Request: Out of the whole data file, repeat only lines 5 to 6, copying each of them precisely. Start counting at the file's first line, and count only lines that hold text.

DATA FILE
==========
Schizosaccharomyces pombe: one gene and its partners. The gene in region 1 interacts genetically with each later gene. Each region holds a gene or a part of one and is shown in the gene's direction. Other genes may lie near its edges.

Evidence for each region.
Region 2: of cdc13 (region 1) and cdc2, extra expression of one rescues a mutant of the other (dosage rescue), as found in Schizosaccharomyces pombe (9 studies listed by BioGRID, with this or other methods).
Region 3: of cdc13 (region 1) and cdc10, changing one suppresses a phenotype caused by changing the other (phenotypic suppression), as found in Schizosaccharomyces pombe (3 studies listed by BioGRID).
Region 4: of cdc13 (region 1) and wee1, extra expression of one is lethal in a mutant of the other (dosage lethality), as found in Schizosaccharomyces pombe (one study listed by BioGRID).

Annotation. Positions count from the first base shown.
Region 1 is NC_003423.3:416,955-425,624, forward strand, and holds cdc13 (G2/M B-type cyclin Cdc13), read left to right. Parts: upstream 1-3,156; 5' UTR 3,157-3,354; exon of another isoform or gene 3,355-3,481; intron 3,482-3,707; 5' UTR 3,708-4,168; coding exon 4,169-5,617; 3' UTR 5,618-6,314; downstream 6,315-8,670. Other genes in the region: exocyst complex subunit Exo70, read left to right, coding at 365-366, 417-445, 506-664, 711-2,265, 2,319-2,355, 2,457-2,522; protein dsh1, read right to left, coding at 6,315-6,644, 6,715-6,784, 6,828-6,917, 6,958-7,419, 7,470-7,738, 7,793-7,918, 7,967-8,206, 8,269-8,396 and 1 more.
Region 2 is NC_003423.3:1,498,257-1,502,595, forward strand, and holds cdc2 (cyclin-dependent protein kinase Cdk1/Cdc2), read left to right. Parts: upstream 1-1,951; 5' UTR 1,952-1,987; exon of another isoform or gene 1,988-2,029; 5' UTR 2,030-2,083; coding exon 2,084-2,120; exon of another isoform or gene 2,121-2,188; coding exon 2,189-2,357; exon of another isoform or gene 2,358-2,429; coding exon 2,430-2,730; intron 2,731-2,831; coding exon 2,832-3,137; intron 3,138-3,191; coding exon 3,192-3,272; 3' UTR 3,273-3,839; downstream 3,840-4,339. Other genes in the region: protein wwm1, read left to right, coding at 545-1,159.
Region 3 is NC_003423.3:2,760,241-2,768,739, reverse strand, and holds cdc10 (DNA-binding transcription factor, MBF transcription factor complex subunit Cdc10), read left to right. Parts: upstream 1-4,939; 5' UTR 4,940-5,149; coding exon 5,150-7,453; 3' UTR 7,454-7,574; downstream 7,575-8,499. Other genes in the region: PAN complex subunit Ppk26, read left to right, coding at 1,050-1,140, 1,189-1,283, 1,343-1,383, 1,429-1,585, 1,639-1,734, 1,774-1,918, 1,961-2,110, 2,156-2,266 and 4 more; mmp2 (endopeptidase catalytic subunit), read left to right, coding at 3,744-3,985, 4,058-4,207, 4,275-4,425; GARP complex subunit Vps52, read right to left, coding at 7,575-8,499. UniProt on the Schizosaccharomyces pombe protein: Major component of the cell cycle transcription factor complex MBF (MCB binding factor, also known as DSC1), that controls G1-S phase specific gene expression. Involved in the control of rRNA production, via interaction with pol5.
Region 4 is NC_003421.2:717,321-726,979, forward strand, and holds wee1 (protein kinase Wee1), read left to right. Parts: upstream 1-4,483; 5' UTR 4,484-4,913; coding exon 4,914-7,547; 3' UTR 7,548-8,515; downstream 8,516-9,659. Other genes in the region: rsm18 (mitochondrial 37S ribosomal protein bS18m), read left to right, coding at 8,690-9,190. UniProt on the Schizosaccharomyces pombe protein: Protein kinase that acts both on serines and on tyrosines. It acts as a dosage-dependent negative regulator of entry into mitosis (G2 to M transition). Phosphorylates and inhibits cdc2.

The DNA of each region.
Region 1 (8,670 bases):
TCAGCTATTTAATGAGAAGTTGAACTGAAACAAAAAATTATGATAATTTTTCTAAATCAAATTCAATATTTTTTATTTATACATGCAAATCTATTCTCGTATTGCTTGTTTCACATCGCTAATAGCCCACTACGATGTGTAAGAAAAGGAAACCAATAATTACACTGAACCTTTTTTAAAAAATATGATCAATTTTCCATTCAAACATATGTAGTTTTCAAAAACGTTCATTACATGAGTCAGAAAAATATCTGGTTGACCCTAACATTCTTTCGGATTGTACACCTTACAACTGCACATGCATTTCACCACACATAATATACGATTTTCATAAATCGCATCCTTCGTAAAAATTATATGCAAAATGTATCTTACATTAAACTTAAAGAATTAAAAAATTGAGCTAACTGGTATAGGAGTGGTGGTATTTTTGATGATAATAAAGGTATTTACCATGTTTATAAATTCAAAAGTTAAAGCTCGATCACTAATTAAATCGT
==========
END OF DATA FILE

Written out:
Region 4: of cdc13 (region 1) and wee1, extra expression of one is lethal in a mutant of the other (dosage lethality), as found in Schizosaccharomyces pombe (one study listed by BioGRID).

Annotation. Positions count from the first base shown.